Some of these benefits may have been tongue in cheek, especially the mosquitos and material for political speeches. Unclear how 'petting parties,' a party trend in the 1920's, would work in the context of a lake. During the July meeting, John Elliott, the engineer for Indianapolis, presented about the project. The main takeaway from his talk was the lack of information about the site, and what limited information was available was not based upon actual surveys. The newsletter recounting the meeting and presentation noted the topographical survey being conducted on the valley, which would hopefully answer several questions:
The Scientech newsletter expressed concern about whether the dam would at times impede the flow of the river so much that there would be no flow downstream, noting that at times water failed to flow over the Broad Ripple Dam during particularly dry conditions. Even if the lake was not practicable, the newsletter opined that the city obtaining the land in the valley would be useful for flood control purposes, and would also clear out the Rocky Ripple area, which was referred to as a “shack section.” The newsletter described the potential that the land could be incorporated into parkland with woodlands, lagoons, drives, all connected to Riverside Park.
This parkland idea seemed to become more popular, and many references to the lake in the local press had evolved into a plan for a series of parks, arboretums, and small lagoons in the targeted lowlands. Comments to the press by the city's engineer, John Elliott, in the late summer of 1923 suggested that the engineering questions still had not been solved and while the topographical survey continued, the feasibility of the plan could not be determined. Elliott also discussed a potential dredging plan for the lake, which would see the city dredge the floor of the valley to remove gravel and other material to essentially dig out a lake, although he estimated that process would take 15-20 years. After this, mentions of the lake plan began to fade in local newspapers, and City Council and Parks Commission minutes, although no formal notice that the plan was not being pursued was located.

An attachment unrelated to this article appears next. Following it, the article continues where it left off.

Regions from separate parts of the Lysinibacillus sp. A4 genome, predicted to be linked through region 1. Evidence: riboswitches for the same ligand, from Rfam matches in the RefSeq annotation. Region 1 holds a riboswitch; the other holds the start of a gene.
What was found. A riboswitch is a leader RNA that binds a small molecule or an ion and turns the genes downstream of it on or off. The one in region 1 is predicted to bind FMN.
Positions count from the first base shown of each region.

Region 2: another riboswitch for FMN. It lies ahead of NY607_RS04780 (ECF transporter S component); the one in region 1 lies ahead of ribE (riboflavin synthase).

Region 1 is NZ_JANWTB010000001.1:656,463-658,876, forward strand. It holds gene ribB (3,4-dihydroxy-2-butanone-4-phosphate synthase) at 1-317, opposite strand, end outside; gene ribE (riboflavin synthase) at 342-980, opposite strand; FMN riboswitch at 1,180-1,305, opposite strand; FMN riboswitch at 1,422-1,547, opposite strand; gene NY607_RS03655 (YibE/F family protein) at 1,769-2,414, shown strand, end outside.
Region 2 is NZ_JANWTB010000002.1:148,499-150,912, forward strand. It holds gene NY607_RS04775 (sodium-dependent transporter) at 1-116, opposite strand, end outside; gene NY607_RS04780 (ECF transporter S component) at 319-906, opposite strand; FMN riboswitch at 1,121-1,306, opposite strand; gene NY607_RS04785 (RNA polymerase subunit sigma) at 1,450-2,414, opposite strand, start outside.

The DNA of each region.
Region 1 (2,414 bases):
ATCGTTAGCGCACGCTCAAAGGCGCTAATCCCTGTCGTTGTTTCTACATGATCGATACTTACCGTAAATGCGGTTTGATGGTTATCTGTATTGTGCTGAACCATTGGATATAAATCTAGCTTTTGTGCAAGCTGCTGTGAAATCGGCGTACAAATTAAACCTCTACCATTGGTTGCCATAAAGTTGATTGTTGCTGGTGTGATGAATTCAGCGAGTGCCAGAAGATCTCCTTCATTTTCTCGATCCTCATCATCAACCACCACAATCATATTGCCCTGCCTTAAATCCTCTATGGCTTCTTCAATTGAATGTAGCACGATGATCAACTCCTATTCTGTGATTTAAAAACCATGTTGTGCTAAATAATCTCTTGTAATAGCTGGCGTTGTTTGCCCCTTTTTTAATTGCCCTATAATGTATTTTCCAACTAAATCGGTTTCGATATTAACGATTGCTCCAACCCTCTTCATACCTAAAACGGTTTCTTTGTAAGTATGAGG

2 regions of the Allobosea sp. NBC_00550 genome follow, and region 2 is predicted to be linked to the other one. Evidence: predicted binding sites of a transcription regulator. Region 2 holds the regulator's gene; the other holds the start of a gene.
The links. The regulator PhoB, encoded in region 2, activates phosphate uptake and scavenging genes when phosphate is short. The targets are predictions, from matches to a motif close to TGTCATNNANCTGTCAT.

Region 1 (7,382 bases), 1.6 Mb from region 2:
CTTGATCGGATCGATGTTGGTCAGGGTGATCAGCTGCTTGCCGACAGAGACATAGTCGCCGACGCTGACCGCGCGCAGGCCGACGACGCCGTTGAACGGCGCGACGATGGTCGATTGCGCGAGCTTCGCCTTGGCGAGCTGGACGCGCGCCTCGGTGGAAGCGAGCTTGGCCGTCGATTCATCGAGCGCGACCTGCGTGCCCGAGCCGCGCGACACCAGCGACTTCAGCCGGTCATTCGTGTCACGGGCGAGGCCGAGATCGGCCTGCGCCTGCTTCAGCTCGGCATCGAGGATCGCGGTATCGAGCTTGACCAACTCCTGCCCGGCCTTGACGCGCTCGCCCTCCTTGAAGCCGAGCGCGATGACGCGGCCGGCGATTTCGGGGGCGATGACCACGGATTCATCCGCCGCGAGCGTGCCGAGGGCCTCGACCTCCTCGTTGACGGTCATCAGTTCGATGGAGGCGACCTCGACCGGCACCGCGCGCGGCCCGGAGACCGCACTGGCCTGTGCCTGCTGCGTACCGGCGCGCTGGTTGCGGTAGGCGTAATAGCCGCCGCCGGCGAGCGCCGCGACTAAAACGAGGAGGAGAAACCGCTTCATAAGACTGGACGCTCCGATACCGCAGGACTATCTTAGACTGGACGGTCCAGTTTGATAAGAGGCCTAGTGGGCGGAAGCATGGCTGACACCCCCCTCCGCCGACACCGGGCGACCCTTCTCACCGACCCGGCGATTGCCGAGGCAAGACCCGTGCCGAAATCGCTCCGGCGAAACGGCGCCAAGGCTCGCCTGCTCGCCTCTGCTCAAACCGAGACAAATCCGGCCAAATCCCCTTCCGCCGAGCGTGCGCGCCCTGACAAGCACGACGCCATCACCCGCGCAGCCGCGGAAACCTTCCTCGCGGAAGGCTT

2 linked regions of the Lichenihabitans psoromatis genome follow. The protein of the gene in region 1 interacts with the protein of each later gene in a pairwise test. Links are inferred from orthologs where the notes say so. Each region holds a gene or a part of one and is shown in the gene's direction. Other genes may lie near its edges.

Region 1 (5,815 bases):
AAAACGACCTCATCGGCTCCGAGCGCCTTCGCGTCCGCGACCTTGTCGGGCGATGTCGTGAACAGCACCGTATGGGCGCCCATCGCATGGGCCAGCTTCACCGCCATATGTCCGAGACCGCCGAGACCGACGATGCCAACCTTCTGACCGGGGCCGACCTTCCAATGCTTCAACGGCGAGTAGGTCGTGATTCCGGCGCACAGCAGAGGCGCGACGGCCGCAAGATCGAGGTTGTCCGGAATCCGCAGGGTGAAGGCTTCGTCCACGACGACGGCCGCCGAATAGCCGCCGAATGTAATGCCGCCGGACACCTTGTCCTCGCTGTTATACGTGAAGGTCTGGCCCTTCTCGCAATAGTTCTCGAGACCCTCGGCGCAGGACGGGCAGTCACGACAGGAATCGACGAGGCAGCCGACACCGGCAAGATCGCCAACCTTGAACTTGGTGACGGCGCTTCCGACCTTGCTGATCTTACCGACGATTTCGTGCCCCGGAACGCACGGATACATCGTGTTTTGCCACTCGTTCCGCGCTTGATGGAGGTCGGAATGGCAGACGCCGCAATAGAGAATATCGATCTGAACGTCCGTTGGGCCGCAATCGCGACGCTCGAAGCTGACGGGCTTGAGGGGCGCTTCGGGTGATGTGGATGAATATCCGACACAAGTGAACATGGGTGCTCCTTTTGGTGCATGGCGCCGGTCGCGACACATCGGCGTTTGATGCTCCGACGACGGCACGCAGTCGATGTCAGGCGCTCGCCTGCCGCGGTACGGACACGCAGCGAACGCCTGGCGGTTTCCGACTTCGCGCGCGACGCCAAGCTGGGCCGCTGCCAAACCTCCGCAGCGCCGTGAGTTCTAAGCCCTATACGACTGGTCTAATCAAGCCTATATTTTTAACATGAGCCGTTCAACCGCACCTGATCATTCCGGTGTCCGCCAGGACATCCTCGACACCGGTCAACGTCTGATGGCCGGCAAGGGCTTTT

In January 1924, appraisers reported the price tag for purchasing property in the valley would exceed $650,000. Under the headline “Municipal Lake Possibility Dim,” the Indianapolis Times reported that the cost for the property was much more than the Park Commissioner original $300,000 estimate. In response, the park board that month rescinded all previous actions taken to acquire the land for the lake. Residual issues continued to be dealt with, including a longstanding refusal by the city park board to pay fees to the appraisers who evaluated the land which was to be inundated by the proposed lake due to the excessiveness of their billed services. The news brief also notes that the lake project had been abandoned due to engineering studies which found the plan unfeasible, although I have been unable to locate the result of the topographical survey which was at the center of the city’s efforts for building the lake. This reference, and the letter from Dabney H. Maury describing the potential problems with the site (discussed above), including the lack of bedrock outcroppings, suggest the survey was not favorable. It is possible that the 38th street site would not have been stable enough to support the massive dam needed to seal off the valley and hold back the resulting lake. This, and the higher-than-expected estimate to purchase property for the lake led to the demise of the lake plan.
Had the reservoir been constructed as described, Butler University and Butler-Tarkington would have turned into a lake side campus and neighborhood, with the lake stretching north from 38th St. towards the Illinois/Westfield Boulevard intersection, if not farther north. However, the hypothetical dam and municipal lake remained just that, and the river continues to flow through the valley much in the same way it did almost 100 years ago. The lake proposal was actually an harbinger of things to come, as the city, and the Indianapolis Water Company, soon turned their attentions towards the creation of the future Geist Reservoir.
Indianapolis News: October 5, 1921, April 27, 1923, May 4, 1923, May 21, 1923, July 3, 1923, September 24, 1924
Indianapolis Star: February 7, 1922, February 26, 1922, June 25, 1922, March 26, 1923, April 27, 1923, May 5, 1923, May 11, 1923, May 24, 1923, June 2, 1923, JJuly 22, 1923, October 23, 1923, January 27, 1924, September 12, 1924
Indianapolis Times: March 23, 1923, March 26, 1923, April 27, 1923, January 26, 1924
Indianapolis Scientech Club newsletter, July 2, 1923, Indianapolis Public Library Digital Collections
Indianapolis Scientech Club newsletter, June 25, 1923, Indianapolis Public Library Digital Collections
Journal of the Common Council of the City of Indianapolis, Indiana, 1923-24, Indianapolis Public Library Digital Collections
Board of Park Commissioners Meeting minutes, 1923-1924, Indianapolis Public Library Digital Collections